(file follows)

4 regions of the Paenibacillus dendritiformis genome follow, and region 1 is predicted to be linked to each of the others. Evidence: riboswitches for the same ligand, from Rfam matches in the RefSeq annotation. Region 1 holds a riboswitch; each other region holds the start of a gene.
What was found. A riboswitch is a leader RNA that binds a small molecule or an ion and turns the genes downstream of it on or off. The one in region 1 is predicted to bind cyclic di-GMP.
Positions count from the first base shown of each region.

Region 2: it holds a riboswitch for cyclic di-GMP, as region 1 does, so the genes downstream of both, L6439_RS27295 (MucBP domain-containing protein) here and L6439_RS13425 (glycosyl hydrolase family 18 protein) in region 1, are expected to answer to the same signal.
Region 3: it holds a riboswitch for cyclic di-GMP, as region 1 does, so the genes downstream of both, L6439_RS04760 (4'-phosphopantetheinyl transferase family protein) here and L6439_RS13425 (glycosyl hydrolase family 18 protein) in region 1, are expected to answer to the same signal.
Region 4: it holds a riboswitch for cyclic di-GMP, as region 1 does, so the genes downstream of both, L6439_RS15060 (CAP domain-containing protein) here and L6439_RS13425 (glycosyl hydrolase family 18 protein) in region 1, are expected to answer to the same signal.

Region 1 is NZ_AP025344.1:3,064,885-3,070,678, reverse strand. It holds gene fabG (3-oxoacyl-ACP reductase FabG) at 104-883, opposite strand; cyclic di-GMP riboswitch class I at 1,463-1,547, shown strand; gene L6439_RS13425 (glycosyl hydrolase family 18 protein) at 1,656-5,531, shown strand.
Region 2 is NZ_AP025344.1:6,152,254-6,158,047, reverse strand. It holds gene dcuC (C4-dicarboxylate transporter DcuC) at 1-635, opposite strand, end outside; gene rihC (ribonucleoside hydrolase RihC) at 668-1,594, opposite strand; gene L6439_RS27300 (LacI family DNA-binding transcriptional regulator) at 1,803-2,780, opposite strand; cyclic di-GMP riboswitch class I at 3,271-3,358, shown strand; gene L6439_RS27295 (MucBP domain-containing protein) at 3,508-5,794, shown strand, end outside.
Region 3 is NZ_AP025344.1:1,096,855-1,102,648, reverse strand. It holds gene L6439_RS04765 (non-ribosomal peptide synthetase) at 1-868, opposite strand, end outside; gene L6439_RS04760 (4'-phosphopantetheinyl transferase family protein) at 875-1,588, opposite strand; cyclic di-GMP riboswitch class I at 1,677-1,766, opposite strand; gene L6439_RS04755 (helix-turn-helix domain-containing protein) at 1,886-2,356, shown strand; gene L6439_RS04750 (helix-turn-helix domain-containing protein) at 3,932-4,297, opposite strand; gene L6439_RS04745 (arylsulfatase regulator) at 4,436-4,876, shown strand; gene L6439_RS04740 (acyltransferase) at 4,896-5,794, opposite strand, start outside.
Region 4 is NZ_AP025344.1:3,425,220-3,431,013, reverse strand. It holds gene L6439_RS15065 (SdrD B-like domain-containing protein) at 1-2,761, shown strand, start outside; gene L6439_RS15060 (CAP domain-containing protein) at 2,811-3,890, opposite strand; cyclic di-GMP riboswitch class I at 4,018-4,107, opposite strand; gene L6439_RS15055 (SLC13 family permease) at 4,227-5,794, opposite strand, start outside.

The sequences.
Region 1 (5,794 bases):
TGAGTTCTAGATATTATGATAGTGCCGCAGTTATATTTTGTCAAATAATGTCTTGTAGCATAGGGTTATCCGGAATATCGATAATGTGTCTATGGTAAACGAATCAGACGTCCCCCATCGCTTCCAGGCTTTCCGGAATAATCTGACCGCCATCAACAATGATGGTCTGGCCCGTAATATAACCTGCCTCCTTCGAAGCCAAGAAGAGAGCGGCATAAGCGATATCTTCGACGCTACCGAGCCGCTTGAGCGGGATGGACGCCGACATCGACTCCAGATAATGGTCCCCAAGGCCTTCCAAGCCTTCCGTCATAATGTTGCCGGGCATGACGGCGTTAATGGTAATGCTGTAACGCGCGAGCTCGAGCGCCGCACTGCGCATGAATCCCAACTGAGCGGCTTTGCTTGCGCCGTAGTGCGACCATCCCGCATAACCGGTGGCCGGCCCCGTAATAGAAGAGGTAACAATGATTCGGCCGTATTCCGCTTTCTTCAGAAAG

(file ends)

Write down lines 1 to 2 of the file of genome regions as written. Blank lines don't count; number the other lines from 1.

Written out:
4 regions of the Paenibacillus dendritiformis genome follow, and region 1 is predicted to be linked to each of the others. Evidence: riboswitches for the same ligand, from Rfam matches in the RefSeq annotation. Region 1 holds a riboswitch; each other region holds the start of a gene.
What was found. A riboswitch is a leader RNA that binds a small molecule or an ion and turns the genes downstream of it on or off. The one in region 1 is predicted to bind cyclic di-GMP.